Look at most of the major sports grounds where rolling ads surround the pitch. Do we actually read them in our conscious mind or are they being stored up in our unconscious mind, ready to guide us in our choice of beer in the pub. In Tesco’s, there are screens in the aisles that highlight the latest offers and discounts as you push your trolley along. How long before your mobile phone pings a message to you that it’s ‘two-for-one’ this week, as you walk past digestive biscuits? How long before your mobile phone identifies you as a likely purchaser of a product to a “hot spot” in the store aisle, and a “personal” too-good-to-miss offer is immediately pinged back to your phone?
One of the major hotels has built in a transponder built into its loyalty cards - thereby identifying its customers by name to desk clerks before they even reach the front desk. This enables the clerk to initiate the conversation with “Hello Mr so-and-so and how are you today?” as if by magic. Very clever and a great marketing tool. How long before your mobile phone identifies you in this way – or can it already do it?
So, where am I going with all this? I don’t think any of us can easily see where the printing industry is going. If we invest in static digital signage expertise, it could all go mobile. If we go mobile, it could go static. The one thing that is certain, that the written word or the picture that paints a thousand words, will prevail.
We can surely state that static printed signage and large format printing will continue for some years yet. Look at the most technological advanced countries like Japan and the US. Their cities are awash with print although also splattered with a good amount of digital. In Times Square I calculated one advert to be 7 metres high and a whole city block long. Enough work in one advert to keep my company busy all month long. But digital/electronic has always been with us. Have a look at old pictures of Piccadilly Circus; it’s always had electronic ads. Not as clever as they are now, I grant you, but based on the same concept.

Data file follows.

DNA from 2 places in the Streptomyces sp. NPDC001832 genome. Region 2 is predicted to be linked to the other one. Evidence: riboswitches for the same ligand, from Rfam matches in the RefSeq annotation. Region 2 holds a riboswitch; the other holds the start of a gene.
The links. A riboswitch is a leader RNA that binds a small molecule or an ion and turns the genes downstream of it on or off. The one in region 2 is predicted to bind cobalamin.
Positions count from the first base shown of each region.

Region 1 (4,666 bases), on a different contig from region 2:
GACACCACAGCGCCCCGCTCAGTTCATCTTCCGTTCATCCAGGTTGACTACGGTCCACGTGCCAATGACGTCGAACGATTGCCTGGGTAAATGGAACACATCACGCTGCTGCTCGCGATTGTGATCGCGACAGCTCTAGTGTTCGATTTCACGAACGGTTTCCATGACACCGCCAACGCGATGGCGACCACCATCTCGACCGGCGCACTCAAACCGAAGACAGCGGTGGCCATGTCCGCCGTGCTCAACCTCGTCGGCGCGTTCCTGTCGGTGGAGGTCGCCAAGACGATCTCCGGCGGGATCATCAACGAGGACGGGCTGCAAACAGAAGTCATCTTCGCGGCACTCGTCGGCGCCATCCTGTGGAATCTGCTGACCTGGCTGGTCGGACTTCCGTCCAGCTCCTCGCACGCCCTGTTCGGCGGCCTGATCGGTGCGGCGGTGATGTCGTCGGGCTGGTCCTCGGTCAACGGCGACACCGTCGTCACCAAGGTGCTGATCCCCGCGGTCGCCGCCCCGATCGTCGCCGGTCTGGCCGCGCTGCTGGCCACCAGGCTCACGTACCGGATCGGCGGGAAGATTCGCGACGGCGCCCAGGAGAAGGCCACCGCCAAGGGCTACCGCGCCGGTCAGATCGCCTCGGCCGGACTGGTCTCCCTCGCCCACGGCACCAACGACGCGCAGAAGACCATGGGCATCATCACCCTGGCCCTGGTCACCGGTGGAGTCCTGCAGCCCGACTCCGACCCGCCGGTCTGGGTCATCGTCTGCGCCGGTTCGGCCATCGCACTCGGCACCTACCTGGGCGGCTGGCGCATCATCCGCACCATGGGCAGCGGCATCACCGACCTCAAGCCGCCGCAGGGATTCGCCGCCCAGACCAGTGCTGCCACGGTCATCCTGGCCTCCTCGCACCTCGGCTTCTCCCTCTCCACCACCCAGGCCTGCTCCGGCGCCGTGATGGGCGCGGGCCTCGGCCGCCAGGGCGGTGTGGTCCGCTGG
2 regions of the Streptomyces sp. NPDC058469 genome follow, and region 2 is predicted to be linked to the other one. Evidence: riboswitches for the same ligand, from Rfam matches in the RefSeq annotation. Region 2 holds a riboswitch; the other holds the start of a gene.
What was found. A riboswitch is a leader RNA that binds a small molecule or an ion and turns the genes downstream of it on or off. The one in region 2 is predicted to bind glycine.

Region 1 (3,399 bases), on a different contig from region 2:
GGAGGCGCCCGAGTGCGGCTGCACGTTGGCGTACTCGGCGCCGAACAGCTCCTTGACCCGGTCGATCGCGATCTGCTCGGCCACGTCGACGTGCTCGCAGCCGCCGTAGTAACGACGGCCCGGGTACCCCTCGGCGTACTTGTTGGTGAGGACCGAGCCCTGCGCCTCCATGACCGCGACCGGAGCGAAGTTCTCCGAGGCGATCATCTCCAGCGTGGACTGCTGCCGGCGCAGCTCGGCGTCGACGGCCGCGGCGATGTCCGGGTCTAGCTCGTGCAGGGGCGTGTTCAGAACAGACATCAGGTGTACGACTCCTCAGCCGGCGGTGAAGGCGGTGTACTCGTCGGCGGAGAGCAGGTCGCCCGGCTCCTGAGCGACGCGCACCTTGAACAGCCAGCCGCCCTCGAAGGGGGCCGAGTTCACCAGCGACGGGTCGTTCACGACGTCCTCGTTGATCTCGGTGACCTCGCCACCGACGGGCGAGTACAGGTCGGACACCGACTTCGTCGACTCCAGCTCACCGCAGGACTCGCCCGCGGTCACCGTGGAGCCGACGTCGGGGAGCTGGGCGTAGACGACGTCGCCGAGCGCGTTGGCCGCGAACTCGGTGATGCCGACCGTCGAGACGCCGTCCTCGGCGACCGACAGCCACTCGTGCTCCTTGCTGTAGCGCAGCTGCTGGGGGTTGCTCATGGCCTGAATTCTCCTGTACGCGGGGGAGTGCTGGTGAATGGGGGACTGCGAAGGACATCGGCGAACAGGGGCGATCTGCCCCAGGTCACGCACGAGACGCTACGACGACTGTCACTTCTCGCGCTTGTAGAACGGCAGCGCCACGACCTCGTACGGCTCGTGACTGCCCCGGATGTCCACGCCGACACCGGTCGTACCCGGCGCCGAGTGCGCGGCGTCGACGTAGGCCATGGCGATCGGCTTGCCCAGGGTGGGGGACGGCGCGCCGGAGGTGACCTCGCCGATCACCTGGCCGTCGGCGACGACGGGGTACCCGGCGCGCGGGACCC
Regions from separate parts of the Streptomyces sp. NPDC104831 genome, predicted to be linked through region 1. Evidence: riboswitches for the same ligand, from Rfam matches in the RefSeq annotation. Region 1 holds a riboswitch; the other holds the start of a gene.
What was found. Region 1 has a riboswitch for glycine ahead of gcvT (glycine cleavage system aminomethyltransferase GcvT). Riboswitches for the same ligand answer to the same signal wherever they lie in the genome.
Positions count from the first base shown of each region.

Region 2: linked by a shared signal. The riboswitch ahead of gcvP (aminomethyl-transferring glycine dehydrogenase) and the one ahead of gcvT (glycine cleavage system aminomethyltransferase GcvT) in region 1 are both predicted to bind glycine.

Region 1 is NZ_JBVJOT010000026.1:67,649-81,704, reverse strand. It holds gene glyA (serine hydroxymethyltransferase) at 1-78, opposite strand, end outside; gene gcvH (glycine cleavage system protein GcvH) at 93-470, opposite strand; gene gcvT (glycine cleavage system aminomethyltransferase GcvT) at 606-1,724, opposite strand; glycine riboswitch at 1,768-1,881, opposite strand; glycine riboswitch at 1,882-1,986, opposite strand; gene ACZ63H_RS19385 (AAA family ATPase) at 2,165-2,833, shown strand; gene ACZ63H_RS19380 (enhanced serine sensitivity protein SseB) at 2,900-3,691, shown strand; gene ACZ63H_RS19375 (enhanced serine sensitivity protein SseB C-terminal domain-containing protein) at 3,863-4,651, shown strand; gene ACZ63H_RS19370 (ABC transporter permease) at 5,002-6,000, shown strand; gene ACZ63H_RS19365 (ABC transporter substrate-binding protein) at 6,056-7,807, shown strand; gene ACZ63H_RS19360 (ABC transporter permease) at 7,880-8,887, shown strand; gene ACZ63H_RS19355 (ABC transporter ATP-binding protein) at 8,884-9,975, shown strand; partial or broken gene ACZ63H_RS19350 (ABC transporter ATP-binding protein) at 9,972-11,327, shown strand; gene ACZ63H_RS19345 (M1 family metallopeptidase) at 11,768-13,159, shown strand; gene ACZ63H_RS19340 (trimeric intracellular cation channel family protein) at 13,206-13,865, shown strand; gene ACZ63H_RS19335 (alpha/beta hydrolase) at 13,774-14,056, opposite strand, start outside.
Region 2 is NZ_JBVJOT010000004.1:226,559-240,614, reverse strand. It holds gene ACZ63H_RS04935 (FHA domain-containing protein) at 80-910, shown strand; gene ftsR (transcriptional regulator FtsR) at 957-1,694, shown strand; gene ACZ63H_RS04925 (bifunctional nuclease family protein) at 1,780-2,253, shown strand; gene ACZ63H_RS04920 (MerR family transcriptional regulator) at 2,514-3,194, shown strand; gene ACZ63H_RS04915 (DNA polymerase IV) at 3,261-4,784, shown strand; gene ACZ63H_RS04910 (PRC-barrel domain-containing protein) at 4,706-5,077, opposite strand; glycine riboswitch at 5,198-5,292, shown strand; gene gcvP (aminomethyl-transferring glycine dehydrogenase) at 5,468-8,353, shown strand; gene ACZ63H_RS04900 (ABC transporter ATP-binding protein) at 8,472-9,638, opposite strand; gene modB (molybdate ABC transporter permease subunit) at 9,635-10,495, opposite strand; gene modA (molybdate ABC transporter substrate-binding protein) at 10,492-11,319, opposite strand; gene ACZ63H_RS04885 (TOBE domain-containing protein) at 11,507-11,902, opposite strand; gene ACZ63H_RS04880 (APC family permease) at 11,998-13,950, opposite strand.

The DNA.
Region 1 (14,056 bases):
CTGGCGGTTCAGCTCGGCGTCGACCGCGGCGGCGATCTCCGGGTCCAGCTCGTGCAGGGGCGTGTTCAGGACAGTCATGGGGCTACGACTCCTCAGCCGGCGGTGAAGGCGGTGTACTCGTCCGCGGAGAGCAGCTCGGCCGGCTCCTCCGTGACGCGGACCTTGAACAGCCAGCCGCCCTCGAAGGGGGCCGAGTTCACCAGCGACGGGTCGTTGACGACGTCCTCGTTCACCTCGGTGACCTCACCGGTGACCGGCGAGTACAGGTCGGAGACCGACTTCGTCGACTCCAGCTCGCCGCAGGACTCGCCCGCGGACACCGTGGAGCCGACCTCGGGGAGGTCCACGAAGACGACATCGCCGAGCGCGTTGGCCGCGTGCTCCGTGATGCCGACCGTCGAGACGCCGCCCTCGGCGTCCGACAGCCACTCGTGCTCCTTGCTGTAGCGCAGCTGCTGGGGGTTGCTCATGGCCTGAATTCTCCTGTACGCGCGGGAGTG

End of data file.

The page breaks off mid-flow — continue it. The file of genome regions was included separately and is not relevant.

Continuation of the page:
We don’t, with any certainty, really know where this industry is going and we would be foolish to try and pre-judge it. In print, if an innovator identifies a new printing method, we may all be looking at replacing our large format machines perhaps with something that electronically changes the colour of the molecules in a sheet of Foamex rather than printing on the surface of it. We may be able to RIP a design on a mobile phone on our way to work and Bluetooth it to any printer by just pointing the device at the machine.
We may find an increase in digital roll-out, but I still feel that printing will have a place. While someone is trapped in a traffic jam, I would rather like them to have no alternative than to be staring at a huge advert for my products. Selfish I know, because they should be looking at the beautiful scenery or wildlife and nature’s beauty, but that, unfortunately, won’t earn me shilling. I can’t control whether a person owns a mobile phone or has it switched on, but one thing is certain, if I make a printed advert big enough – they ain’t gonna miss it!"
About Peter French: Peter has been working in the sign industry for 9 years having spent a lifetime in IT. Specialising in kick-starting businesses, Peter worked in many diverse business sectors. For most of the time at Signtec he has been at the forefront of large format printing with both solvent and UV technologies.